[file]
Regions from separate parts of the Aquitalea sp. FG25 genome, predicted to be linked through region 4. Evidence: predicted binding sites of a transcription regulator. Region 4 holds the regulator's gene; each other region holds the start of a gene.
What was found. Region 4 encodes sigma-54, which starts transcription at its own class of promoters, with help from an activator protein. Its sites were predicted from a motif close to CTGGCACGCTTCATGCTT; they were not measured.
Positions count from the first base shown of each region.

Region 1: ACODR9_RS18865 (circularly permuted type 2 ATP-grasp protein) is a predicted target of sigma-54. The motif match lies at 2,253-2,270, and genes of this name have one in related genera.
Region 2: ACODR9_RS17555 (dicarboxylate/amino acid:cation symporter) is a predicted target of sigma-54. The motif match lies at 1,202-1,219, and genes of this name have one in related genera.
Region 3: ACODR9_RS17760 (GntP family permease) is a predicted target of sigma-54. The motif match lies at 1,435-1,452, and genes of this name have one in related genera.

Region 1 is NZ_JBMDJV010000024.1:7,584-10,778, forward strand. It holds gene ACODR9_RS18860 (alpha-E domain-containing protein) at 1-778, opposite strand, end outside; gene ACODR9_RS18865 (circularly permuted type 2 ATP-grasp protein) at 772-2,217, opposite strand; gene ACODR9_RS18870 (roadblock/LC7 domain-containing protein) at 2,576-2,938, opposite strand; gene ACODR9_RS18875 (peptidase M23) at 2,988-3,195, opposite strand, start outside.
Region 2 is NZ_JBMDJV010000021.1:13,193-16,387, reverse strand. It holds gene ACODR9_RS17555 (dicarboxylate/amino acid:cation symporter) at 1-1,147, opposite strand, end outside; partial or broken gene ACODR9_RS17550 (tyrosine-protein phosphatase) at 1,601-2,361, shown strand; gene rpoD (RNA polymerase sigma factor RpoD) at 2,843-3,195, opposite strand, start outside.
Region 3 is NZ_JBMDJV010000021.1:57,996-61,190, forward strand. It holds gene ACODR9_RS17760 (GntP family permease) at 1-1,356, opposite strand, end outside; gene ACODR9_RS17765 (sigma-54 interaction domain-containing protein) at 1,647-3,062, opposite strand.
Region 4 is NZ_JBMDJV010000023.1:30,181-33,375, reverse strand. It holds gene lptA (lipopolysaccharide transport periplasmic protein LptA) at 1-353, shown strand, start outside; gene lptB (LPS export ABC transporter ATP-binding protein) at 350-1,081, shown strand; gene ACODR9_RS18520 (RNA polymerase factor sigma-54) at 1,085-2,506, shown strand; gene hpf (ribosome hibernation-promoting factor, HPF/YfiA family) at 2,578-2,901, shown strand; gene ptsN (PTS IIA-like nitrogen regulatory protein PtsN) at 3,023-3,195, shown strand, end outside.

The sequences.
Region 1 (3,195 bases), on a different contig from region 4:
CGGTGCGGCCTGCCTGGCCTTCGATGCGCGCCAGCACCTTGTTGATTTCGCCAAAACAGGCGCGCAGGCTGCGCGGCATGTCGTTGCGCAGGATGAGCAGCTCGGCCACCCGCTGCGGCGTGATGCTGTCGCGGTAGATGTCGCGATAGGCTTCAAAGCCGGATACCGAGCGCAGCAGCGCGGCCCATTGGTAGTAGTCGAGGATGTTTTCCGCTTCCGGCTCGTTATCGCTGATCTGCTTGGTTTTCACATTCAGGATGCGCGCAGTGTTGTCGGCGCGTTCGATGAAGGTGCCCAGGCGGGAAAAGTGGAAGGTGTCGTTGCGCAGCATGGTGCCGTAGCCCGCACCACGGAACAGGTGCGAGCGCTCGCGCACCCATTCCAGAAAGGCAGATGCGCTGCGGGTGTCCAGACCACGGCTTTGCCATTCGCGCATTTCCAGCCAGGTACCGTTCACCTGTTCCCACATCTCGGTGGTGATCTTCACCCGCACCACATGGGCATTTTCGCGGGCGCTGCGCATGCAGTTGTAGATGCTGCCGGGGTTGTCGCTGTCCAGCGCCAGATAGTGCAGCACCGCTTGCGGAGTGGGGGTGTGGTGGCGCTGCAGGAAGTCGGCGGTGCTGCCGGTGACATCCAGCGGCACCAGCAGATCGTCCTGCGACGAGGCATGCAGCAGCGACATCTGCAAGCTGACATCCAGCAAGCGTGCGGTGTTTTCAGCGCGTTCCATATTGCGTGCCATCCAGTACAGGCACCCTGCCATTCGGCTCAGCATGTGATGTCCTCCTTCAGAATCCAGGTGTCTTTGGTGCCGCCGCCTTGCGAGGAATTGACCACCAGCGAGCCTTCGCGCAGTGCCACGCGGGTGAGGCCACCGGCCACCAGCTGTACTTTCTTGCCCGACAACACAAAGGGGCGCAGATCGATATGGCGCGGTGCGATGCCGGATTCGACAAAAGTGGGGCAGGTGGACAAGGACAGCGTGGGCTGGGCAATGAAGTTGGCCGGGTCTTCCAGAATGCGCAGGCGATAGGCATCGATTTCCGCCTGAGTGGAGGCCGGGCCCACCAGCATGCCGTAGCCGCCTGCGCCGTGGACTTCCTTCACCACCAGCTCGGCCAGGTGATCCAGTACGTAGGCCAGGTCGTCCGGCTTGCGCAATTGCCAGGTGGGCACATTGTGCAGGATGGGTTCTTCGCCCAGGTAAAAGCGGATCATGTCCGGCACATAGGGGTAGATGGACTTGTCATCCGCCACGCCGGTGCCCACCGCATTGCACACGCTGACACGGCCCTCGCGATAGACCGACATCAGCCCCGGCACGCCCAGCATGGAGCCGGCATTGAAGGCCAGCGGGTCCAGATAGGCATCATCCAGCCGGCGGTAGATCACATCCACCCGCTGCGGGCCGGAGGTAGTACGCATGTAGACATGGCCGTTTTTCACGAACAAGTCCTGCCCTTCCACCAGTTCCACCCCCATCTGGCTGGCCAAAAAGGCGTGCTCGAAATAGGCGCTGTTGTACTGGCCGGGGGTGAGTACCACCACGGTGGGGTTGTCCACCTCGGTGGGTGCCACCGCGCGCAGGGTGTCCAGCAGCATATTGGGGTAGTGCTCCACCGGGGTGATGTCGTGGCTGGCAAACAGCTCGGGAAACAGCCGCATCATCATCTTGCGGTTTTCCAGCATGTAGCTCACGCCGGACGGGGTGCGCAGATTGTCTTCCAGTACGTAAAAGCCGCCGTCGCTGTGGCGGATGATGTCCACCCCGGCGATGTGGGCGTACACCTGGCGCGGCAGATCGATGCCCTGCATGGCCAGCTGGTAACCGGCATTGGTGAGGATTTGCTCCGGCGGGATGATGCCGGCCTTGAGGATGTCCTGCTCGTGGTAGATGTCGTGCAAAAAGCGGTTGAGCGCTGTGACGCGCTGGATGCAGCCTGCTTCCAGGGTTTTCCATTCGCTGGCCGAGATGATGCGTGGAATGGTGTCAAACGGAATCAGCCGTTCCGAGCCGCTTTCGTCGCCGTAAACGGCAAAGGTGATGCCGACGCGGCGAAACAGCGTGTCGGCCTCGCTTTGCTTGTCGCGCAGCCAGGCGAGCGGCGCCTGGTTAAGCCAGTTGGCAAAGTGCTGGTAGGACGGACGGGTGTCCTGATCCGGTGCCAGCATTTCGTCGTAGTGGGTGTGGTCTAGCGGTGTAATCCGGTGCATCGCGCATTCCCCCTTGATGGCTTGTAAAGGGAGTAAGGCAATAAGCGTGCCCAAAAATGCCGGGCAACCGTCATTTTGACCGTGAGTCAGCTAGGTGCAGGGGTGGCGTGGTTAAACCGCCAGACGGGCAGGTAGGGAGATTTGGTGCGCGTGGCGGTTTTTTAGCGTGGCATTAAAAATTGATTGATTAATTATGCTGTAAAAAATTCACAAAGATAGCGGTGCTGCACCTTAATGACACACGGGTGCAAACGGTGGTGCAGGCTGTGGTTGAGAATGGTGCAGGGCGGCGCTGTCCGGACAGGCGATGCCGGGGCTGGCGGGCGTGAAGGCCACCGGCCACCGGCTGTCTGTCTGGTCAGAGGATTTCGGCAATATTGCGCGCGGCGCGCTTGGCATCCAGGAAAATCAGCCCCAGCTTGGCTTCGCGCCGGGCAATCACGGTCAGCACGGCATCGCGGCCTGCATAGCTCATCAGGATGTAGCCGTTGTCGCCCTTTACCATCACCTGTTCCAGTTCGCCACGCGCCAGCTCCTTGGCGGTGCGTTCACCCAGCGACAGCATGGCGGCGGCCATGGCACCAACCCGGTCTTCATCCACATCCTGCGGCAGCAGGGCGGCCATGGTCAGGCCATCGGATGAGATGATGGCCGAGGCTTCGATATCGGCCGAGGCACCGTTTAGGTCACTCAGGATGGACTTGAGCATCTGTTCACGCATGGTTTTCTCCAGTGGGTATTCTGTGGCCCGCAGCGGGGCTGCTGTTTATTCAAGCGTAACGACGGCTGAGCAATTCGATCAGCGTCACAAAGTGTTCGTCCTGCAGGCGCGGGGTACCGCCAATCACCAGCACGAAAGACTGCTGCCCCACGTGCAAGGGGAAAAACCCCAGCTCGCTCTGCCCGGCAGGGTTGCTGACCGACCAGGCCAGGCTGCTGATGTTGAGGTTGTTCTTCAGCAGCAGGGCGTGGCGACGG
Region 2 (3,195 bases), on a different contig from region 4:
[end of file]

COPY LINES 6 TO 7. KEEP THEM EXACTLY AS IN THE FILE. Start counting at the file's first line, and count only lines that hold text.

Region 3: ACODR9_RS17760 (GntP family permease) is a predicted target of sigma-54. The motif match lies at 1,435-1,452, and genes of this name have one in related genera.

Region 1 is NZ_JBMDJV010000024.1:7,584-10,778, forward strand. It holds gene ACODR9_RS18860 (alpha-E domain-containing protein) at 1-778, opposite strand, end outside; gene ACODR9_RS18865 (circularly permuted type 2 ATP-grasp protein) at 772-2,217, opposite strand; gene ACODR9_RS18870 (roadblock/LC7 domain-containing protein) at 2,576-2,938, opposite strand; gene ACODR9_RS18875 (peptidase M23) at 2,988-3,195, opposite strand, start outside.